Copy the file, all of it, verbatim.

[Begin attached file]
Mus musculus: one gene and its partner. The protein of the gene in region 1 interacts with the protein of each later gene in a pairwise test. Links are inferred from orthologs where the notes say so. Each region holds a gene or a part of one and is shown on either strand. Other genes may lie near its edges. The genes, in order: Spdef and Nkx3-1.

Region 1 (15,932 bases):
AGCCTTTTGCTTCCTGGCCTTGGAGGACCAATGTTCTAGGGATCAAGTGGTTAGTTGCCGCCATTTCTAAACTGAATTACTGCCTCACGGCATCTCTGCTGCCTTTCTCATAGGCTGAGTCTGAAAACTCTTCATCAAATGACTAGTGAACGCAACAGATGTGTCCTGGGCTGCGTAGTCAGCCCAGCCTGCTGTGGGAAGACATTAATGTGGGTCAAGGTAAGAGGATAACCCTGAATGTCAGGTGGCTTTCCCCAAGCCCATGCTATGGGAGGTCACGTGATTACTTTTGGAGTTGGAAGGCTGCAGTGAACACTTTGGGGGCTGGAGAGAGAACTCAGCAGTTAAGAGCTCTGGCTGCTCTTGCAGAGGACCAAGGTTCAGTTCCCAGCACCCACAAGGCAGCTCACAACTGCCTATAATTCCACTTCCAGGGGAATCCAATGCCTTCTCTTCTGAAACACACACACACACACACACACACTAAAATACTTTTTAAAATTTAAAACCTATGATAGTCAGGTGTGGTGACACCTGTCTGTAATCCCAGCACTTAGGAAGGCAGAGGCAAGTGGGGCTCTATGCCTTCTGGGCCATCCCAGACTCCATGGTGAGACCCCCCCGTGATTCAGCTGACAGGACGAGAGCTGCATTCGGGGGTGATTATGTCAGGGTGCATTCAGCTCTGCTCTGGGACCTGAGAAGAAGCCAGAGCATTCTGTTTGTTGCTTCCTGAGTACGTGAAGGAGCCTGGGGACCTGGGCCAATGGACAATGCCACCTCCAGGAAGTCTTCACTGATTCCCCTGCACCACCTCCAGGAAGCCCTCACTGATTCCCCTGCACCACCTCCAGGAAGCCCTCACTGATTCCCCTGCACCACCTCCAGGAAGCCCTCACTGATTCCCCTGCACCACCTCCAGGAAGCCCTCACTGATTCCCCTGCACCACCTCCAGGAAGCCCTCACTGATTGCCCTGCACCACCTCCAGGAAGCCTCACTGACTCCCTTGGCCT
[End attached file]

Mus musculus: one gene and its partner. The protein of the gene in region 1 interacts with the protein of each later gene in a pairwise test. Links are inferred from orthologs where the notes say so. Each region holds a gene or a part of one and is shown on either strand. Other genes may lie near its edges. The genes, in order: Spdef and Nkx3-1.

Region 1 (15,932 bases):
AGCCTTTTGCTTCCTGGCCTTGGAGGACCAATGTTCTAGGGATCAAGTGGTTAGTTGCCGCCATTTCTAAACTGAATTACTGCCTCACGGCATCTCTGCTGCCTTTCTCATAGGCTGAGTCTGAAAACTCTTCATCAAATGACTAGTGAACGCAACAGATGTGTCCTGGGCTGCGTAGTCAGCCCAGCCTGCTGTGGGAAGACATTAATGTGGGTCAAGGTAAGAGGATAACCCTGAATGTCAGGTGGCTTTCCCCAAGCCCATGCTATGGGAGGTCACGTGATTACTTTTGGAGTTGGAAGGCTGCAGTGAACACTTTGGGGGCTGGAGAGAGAACTCAGCAGTTAAGAGCTCTGGCTGCTCTTGCAGAGGACCAAGGTTCAGTTCCCAGCACCCACAAGGCAGCTCACAACTGCCTATAATTCCACTTCCAGGGGAATCCAATGCCTTCTCTTCTGAAACACACACACACACACACACACACTAAAATACTTTTTAAAATTTAAAACCTATGATAGTCAGGTGTGGTGACACCTGTCTGTAATCCCAGCACTTAGGAAGGCAGAGGCAAGTGGGGCTCTATGCCTTCTGGGCCATCCCAGACTCCATGGTGAGACCCCCCCGTGATTCAGCTGACAGGACGAGAGCTGCATTCGGGGGTGATTATGTCAGGGTGCATTCAGCTCTGCTCTGGGACCTGAGAAGAAGCCAGAGCATTCTGTTTGTTGCTTCCTGAGTACGTGAAGGAGCCTGGGGACCTGGGCCAATGGACAATGCCACCTCCAGGAAGTCTTCACTGATTCCCCTGCACCACCTCCAGGAAGCCCTCACTGATTCCCCTGCACCACCTCCAGGAAGCCCTCACTGATTCCCCTGCACCACCTCCAGGAAGCCCTCACTGATTCCCCTGCACCACCTCCAGGAAGCCCTCACTGATTCCCCTGCACCACCTCCAGGAAGCCCTCACTGATTGCCCTGCACCACCTCCAGGAAGCCTCACTGACTCCCTTGGCCT